Westmoreland County boasts incredible historical sites, museums, and societies. One of those historic sites, Bushy Run Battlefield, is a local treasure that is supported almost exclusively by volunteers. We were able to talk to two outstanding individuals who have been working with Bushy Run for many years now.

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Melissa Fligger, Bushy Run Battlefield board member and volunteer.

Melissa Fligger has been volunteering at Bushy Run for twelve years. Her journey began when the state nearly shut down the Battlefield in 2009.

“During that time, I attended a meeting which was called in response to the state nearly shutting us down. It really struck me what a disservice to the community that would have been. Growing up, I lived on the other side of the hill where the flags are flown. I would walk to the park frequently with my dad, and I had such positive memories of being there together. So, I figured I owed it to Bushy Run to help them out when they needed it the most.”

In 2013, when Bushy Run Battlefield was celebrating its 250th anniversary, Melissa experienced some of her favorite memories at the Battlefield.

“There were so many special activities happening throughout that anniversary weekend, and everything really brought the community together. I love being a part of the battle reenactments every year in general; it’s so interesting to spend time with the reenactors and get to know them and see what their lives are like. It’s even MORE fun watching families with young children interact with those reenactors and see them learn to love history.”

Melissa with Seamus the Skeleton at Bushy Run’s Haunted History Hayride.

Balancing all of that fun with regulations, rules, and responsibilities is one of the most difficult parts of being such an involved volunteer.

“I’ve been on the board of directors since 2014 and served as vice president since 2018. I have also co-managed the gift shop since 2017. It’s often difficult to balance everything—state regulations, funding concerns, volunteer needs, desired programs and activities—and there are often delays or setbacks when trying to start something new. It is important to always keep channels of communication open between all members and keep working together towards our common goal of preserving history.”

Melissa encourages the community to volunteer their time and talent at Bushy Run Battlefield.

“We are always looking for help, especially from high school and college aged students. It is important that we keep encouraging our young community members to volunteer with us so that Bushy Run will continue to prosper well into the future. Also, you never know what doors your talent or area of interest will open, for both Bushy Run and yourself!”

“If you are not familiar with us already, please stop by and check out the Battlefield. Take a walk on one of our trails, or when the state allows us to open again, come into the museum and learn about the awesome artifacts we have on display!”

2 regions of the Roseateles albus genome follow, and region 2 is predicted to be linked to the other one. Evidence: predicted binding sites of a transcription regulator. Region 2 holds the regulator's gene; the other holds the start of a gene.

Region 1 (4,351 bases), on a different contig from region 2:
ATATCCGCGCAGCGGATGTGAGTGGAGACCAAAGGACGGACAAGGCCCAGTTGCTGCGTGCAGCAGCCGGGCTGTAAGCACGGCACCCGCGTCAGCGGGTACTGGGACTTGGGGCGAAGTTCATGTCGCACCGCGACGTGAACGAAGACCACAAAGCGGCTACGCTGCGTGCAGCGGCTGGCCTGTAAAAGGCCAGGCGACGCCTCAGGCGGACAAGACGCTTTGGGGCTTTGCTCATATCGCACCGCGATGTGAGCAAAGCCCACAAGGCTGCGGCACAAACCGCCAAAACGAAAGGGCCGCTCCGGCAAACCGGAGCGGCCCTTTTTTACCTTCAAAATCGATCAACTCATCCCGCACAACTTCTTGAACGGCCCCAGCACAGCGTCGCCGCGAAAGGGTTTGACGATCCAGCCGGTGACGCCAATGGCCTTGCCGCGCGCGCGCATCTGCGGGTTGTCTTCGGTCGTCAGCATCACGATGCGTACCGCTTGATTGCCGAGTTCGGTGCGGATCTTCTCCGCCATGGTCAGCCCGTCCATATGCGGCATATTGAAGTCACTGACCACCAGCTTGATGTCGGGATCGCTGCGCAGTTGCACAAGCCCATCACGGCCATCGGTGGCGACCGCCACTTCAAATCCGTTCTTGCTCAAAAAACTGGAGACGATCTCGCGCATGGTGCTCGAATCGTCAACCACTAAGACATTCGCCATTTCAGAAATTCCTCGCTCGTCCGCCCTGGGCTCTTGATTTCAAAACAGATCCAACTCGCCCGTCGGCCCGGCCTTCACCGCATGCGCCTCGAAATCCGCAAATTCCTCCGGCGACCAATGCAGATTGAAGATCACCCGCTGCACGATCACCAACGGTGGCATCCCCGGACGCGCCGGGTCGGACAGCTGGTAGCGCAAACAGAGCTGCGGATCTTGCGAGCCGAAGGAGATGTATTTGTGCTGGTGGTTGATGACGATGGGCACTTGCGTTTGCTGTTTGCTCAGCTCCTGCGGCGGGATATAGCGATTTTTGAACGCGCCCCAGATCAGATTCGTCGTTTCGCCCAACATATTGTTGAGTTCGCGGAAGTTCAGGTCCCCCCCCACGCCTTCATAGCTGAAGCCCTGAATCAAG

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Bob DiFalco, pictured in the center, with two fellow tour guides.

Bob DiFalco began volunteering with Bushy Run back in 2013.

“I did not know anyone at the site before I started volunteering at Bushy Run. I have an interest in history and I enjoy meeting people, so it was something I researched on my own. I was able to find information on their website, and I reached out and contacted the site to get started.”

Bob is one of Bushy Run’s tour guides, and he loves assisting new volunteers get the hang of the work.

“It’s so rewarding to assist the new guides. I am also proud and honored to have been nominated and voted onto the Bushy Run board of directors. I love all the volunteering because it’s great meeting visitors not only from the local area, but outside of Westmoreland County and even the state as well. It’s special to think they’ve taken time out of their busy schedules to visit Bushy Run, so I try to make their visit a memorable one. I’m very appreciative of the support from the general public.”

Of course, the pandemic has brought enormous challenges to Bushy Run and its volunteers.

“I think the pandemic has made the board think outside the box in different ways to conduct events (both new and existing ones), and especially how we can reach out and fundraise with the public. This whole experience has made us stronger, even though we miss being open and seeing our fellow volunteers and visitors throughout the week.”

Most importantly, Bob reminds us that you don’t necessarily need to be interested in history or the specific battle at Bushy Run to volunteer there.

“We are always looking for and appreciate volunteers who can bring their personal and professional experience to assist in a multitude of events and daily activities. You can volunteer as little or as much as you are able to. Also, if you live in the area, it’s truly a chance to give back to the community and keep local history alive for current and future generations. I find it rewarding to meet new people every time I’m on site, whether it’s a volunteer or a visitor. You’ll have a great experience with everyone you meet.”

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If you or someone you know is interested in volunteering at Bushy Run Battlefield, please contact Bushy Run’s board president, Bonnie Ramus, at president@bushyrunbattlefield.com.

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